The Notched Wing

Helen Tara Hughes – Poetry, Fiction, Film, Phantasms

Five Simple Rules for Happiness?

Here is the story Deb sent me today.
It made me happy, so I am sharing it too.

A 92-year-old, petite, well-poised and proud man,
who is fully dressed each morning by eight
o’clock, with his hair fashionably coifed and shaved
perfectly, even though he is legally blind, moved
to a nursing home today. His wife of 70 years
recently passed away, making the move necessary. After
many hours of waiting patiently in the lobby of the
nursing home, he smiled sweetly when told his
room was ready.

As he maneuvered his walker to the elevator, I
provided a visual description of his tiny room,
including the eyelet sheets that had been hung on
his window.

“I love it,” he stated with the enthusiasm of an
eight-year-old having just been presented with a
new puppy.

“Mr. Jones, you haven’t seen the room; just wait.”
“That doesn’t have anything to do with it,” he

“Happiness is something you decide on ahead of time.
Whether I like my room or not doesn’t depend on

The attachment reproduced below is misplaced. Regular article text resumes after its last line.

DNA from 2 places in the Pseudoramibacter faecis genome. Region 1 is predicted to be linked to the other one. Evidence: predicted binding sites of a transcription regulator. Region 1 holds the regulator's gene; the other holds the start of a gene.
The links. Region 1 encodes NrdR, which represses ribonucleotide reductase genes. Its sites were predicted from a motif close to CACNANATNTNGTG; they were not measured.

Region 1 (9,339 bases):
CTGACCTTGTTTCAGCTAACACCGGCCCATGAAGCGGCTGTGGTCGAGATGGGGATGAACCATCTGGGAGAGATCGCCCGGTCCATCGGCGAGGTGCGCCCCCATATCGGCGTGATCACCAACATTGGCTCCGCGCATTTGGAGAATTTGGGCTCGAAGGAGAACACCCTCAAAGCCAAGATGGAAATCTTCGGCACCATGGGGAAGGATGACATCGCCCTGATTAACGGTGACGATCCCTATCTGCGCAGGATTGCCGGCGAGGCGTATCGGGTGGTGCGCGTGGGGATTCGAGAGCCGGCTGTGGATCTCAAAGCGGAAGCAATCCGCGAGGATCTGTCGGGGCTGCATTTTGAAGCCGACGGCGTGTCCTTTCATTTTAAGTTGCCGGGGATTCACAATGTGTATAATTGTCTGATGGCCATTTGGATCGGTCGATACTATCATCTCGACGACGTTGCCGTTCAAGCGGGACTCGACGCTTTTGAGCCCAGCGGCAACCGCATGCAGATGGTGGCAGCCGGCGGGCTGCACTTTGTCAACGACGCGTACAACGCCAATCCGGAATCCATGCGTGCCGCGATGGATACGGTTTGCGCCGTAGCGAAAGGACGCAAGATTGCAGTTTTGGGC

how the furniture is arranged … it’s how I arrange
my mind. I already decided to love it. “It’s a
decision I make every morning when I wake up. I have a
choice; I can spend the day in bed recounting the
difficulty I have with the parts of my body that
no longer work, or get out of bed and be thankful
for the ones that do.

Each day is a gift, and as long as my eyes open,
I’ll focus on the new day and all the happy
memories I’ve stored away. Just for this time in my

Old age is like a bank account. You withdraw from
what you’ve put in.

Deposit a lot of happiness in the bank account of memories

Remember the five simple rules to be happy:

1. Free your heart from hatred.
2. Free your mind from worries.
3. Live simply.
4. Give more.
5. Expect less.

Author: smallboy

Helen Tara Hughes is a writer, producer and actor. An award-winning theatre performer, she cut her teeth in classical and new work at major theatres across Canada, including the Stratford Festival. Her first taste of documentary work – a POV radio documentary for CBC’s ‘Outfront’ – gave her the documentary bug, and in 2009 she transitioned into Producing with the feature documentary, Goodness in Rwanda. As a writer, she has been published by, Eros Digest, and TWISI, and has a book of short stories that will be published in the fall of 2012. As a filmmaker, she creates short films based on poetic writing. She moonlights as an Asst Producer and Coordinator for documentary, factual, and independent films, and is developing a slate of her own media projects for 2013.

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